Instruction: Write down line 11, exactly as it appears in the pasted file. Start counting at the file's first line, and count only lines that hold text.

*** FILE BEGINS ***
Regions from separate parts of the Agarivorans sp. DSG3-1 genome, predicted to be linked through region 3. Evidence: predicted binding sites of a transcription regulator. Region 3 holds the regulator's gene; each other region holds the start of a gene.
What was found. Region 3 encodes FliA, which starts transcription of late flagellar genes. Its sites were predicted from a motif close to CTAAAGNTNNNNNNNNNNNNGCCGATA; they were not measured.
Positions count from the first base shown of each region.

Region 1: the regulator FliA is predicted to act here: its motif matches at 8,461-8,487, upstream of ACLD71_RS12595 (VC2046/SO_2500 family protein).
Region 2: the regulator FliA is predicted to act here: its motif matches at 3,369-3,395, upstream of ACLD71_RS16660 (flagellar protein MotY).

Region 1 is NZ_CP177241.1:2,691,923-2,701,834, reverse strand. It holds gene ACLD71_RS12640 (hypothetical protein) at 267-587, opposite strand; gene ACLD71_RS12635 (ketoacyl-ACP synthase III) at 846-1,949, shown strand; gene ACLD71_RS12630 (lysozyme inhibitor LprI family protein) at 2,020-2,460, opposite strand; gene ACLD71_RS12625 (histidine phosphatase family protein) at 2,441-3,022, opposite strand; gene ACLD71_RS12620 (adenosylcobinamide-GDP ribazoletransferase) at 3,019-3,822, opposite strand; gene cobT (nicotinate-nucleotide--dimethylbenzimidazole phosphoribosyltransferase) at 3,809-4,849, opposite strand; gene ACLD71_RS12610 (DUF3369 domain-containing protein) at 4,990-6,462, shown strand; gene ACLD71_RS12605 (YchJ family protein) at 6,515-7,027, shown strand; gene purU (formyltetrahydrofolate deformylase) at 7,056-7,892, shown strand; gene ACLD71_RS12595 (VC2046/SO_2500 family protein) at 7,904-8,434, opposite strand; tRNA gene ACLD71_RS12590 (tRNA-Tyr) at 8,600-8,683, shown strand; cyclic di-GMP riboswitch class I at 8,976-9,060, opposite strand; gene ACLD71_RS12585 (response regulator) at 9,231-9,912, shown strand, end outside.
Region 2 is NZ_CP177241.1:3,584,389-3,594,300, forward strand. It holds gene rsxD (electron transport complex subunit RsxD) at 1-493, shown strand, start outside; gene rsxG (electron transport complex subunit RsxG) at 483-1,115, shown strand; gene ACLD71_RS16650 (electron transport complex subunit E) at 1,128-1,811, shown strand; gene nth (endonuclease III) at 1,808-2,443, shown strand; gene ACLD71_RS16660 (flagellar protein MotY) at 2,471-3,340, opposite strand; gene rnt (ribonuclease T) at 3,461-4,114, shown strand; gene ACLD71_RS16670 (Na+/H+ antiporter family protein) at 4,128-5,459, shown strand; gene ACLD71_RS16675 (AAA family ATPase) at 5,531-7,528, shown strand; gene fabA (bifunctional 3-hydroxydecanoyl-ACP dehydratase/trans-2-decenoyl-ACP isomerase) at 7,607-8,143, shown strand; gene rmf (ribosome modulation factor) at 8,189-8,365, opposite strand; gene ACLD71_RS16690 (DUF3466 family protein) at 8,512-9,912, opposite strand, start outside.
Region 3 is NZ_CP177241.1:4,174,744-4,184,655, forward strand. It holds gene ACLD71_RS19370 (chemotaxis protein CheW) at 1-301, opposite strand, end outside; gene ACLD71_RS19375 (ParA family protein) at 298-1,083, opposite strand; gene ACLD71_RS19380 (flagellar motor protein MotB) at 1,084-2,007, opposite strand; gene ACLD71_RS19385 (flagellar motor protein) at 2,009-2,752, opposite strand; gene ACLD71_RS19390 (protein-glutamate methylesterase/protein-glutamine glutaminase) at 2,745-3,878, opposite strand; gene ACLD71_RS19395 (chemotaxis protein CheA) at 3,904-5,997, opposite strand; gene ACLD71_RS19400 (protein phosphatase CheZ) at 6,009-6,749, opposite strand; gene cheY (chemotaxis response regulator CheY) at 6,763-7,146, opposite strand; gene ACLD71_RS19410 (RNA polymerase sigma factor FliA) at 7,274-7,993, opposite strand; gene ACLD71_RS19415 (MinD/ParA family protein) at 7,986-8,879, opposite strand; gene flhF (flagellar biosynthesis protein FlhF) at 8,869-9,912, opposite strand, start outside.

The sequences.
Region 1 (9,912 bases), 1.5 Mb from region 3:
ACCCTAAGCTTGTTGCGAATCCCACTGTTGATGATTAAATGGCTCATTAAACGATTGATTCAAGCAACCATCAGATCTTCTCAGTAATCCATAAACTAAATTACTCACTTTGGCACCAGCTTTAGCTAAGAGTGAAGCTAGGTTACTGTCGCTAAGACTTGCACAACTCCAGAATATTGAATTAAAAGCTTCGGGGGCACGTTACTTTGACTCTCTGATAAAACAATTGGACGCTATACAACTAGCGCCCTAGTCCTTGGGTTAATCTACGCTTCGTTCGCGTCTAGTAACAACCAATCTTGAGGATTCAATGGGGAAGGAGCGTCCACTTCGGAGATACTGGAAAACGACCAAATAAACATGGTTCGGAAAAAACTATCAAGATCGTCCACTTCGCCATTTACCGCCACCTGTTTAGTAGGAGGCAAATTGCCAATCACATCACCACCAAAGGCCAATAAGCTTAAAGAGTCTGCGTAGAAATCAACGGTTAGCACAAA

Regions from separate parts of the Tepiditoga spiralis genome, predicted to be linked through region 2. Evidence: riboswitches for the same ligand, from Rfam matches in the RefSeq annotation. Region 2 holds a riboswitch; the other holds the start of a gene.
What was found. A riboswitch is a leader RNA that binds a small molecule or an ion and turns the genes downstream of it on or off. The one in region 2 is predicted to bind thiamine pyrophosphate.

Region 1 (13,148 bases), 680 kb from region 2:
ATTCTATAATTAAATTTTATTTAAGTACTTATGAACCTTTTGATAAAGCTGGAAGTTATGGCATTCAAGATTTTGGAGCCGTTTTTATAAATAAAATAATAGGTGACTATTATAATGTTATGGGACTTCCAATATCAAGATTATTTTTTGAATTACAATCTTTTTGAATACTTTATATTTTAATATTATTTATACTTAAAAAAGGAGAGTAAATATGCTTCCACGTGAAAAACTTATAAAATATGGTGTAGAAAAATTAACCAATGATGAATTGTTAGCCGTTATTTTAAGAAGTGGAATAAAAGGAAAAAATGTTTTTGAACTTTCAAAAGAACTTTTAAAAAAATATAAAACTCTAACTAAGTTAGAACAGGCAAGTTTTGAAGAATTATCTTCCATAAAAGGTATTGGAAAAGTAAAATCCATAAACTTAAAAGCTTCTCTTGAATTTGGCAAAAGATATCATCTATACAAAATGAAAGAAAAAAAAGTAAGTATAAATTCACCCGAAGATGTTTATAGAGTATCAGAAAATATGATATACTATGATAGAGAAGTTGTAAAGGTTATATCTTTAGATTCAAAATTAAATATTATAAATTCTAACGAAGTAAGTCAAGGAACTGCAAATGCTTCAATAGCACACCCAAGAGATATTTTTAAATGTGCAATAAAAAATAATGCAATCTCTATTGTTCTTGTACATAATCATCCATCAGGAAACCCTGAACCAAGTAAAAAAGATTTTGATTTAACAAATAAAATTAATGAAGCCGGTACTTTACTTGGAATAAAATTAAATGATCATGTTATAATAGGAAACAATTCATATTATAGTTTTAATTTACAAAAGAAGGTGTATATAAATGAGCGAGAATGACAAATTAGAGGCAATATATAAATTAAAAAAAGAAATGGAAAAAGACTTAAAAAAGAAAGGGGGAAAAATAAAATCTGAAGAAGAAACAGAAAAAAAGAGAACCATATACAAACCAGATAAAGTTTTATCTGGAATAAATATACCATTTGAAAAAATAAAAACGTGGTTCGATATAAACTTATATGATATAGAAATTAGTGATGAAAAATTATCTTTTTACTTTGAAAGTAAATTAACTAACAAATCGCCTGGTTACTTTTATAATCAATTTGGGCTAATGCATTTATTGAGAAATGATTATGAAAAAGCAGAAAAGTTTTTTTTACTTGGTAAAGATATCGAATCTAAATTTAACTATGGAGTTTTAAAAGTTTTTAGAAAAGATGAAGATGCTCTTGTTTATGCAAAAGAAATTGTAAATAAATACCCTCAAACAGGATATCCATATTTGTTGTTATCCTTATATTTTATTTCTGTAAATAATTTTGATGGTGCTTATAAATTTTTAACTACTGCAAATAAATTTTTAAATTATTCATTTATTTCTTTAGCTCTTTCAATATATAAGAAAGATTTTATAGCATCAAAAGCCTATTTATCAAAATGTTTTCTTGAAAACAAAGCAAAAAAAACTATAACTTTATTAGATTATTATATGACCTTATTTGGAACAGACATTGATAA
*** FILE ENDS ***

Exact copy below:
ACCCTAAGCTTGTTGCGAATCCCACTGTTGATGATTAAATGGCTCATTAAACGATTGATTCAAGCAACCATCAGATCTTCTCAGTAATCCATAAACTAAATTACTCACTTTGGCACCAGCTTTAGCTAAGAGTGAAGCTAGGTTACTGTCGCTAAGACTTGCACAACTCCAGAATATTGAATTAAAAGCTTCGGGGGCACGTTACTTTGACTCTCTGATAAAACAATTGGACGCTATACAACTAGCGCCCTAGTCCTTGGGTTAATCTACGCTTCGTTCGCGTCTAGTAACAACCAATCTTGAGGATTCAATGGGGAAGGAGCGTCCACTTCGGAGATACTGGAAAACGACCAAATAAACATGGTTCGGAAAAAACTATCAAGATCGTCCACTTCGCCATTTACCGCCACCTGTTTAGTAGGAGGCAAATTGCCAATCACATCACCACCAAAGGCCAATAAGCTTAAAGAGTCTGCGTAGAAATCAACGGTTAGCACAAA